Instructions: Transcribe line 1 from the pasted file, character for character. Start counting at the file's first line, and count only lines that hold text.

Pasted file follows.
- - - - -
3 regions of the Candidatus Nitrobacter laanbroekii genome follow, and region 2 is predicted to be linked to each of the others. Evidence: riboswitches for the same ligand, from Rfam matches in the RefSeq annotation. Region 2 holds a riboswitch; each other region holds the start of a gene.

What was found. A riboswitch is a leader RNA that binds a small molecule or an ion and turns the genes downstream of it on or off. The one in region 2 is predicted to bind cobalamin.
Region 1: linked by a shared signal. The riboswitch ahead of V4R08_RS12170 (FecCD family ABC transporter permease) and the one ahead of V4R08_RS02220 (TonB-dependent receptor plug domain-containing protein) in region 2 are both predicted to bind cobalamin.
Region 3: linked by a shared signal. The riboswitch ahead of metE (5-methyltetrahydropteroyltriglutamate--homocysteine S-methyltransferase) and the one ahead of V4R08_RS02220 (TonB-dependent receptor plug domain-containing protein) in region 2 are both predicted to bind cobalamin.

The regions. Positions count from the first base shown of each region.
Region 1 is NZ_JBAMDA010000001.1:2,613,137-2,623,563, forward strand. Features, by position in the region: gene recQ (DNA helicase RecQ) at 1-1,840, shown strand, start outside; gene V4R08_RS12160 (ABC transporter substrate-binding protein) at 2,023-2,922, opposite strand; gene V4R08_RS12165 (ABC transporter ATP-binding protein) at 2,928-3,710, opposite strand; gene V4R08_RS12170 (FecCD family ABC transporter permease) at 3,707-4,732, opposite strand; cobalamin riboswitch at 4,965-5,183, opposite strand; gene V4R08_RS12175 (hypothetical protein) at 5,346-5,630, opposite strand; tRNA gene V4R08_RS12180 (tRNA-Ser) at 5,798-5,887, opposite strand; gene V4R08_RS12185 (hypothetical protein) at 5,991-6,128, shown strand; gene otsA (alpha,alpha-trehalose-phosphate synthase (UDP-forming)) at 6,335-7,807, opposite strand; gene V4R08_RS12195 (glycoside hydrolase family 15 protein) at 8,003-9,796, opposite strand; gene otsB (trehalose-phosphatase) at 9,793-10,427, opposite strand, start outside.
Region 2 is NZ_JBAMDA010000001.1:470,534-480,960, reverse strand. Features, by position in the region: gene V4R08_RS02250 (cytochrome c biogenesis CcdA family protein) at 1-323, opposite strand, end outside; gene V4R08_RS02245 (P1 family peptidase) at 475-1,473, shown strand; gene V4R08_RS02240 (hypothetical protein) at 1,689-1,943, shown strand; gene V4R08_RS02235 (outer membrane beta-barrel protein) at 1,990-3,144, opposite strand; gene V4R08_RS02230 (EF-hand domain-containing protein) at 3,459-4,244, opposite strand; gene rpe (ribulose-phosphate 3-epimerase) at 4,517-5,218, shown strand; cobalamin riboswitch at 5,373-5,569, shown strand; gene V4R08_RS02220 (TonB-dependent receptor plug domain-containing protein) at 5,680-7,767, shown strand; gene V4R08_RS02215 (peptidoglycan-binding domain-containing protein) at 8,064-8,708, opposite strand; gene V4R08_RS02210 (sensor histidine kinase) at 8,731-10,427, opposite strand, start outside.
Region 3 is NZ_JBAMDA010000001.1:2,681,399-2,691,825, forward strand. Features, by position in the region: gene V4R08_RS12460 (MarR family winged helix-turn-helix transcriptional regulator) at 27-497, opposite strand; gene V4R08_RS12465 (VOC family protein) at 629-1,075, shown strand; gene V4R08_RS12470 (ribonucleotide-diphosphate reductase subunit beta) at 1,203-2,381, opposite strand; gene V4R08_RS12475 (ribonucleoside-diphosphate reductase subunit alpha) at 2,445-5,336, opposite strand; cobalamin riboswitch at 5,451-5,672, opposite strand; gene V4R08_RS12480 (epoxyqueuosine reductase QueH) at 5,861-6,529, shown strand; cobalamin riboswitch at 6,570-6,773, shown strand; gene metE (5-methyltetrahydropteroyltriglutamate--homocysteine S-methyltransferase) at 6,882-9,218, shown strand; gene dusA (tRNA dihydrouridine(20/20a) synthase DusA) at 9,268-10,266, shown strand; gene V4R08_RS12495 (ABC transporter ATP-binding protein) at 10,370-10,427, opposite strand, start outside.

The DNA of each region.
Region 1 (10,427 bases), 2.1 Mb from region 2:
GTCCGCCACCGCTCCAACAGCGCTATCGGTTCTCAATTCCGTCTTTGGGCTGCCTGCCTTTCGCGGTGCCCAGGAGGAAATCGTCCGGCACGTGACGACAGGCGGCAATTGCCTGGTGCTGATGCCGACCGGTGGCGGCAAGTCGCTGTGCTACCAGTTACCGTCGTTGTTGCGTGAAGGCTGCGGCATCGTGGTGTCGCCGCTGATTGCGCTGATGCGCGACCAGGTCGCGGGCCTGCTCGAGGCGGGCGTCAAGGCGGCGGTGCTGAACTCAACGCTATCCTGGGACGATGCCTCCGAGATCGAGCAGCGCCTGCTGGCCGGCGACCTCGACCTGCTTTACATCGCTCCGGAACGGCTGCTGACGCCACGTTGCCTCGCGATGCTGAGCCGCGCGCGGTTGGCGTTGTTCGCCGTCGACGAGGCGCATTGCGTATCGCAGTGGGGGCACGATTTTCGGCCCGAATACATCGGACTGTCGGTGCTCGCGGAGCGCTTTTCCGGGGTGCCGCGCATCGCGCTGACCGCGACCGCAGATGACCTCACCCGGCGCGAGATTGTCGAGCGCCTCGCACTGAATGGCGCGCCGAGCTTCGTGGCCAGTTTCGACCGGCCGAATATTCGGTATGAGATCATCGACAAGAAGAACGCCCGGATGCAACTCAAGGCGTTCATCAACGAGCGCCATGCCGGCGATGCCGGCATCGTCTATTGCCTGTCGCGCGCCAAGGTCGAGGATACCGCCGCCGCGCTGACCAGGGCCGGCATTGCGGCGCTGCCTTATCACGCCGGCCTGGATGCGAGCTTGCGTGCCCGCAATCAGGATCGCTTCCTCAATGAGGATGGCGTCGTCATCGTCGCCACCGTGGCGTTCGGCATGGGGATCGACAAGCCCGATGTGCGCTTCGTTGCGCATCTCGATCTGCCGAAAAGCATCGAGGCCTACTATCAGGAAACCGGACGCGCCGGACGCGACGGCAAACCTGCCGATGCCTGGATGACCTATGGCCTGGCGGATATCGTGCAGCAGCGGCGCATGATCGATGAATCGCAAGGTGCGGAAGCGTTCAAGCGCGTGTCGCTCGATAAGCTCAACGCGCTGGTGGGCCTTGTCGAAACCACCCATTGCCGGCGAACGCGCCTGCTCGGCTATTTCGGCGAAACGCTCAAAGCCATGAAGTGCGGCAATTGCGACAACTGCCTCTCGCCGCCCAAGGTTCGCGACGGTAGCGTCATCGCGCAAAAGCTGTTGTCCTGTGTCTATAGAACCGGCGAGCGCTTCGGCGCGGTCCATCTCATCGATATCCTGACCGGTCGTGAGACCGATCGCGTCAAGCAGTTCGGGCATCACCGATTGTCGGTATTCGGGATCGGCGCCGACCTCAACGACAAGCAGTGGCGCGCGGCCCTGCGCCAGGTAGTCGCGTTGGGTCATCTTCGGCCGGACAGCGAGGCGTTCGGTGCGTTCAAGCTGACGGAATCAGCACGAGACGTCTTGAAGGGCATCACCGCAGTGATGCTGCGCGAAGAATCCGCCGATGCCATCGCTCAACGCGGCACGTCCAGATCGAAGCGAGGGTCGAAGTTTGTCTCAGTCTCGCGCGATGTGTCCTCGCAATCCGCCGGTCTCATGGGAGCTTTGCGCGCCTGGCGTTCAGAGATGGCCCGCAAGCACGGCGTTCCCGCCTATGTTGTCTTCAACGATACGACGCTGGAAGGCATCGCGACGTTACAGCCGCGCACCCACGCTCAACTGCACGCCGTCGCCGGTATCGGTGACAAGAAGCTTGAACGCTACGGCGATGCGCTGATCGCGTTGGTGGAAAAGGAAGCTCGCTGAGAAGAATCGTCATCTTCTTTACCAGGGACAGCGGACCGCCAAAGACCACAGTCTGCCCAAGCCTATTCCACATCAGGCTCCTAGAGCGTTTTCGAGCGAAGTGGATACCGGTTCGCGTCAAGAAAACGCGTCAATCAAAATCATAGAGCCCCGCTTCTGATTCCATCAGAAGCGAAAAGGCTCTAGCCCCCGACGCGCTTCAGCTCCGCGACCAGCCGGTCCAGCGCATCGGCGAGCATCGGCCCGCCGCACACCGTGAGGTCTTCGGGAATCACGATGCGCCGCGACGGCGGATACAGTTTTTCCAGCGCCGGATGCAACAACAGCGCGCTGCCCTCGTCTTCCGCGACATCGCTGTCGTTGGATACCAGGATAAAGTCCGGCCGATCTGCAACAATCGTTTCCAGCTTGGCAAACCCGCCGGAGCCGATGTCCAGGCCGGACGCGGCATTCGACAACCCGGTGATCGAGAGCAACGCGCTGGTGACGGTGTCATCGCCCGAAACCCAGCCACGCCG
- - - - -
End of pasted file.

3 regions of the Candidatus Nitrobacter laanbroekii genome follow, and region 2 is predicted to be linked to each of the others. Evidence: riboswitches for the same ligand, from Rfam matches in the RefSeq annotation. Region 2 holds a riboswitch; each other region holds the start of a gene.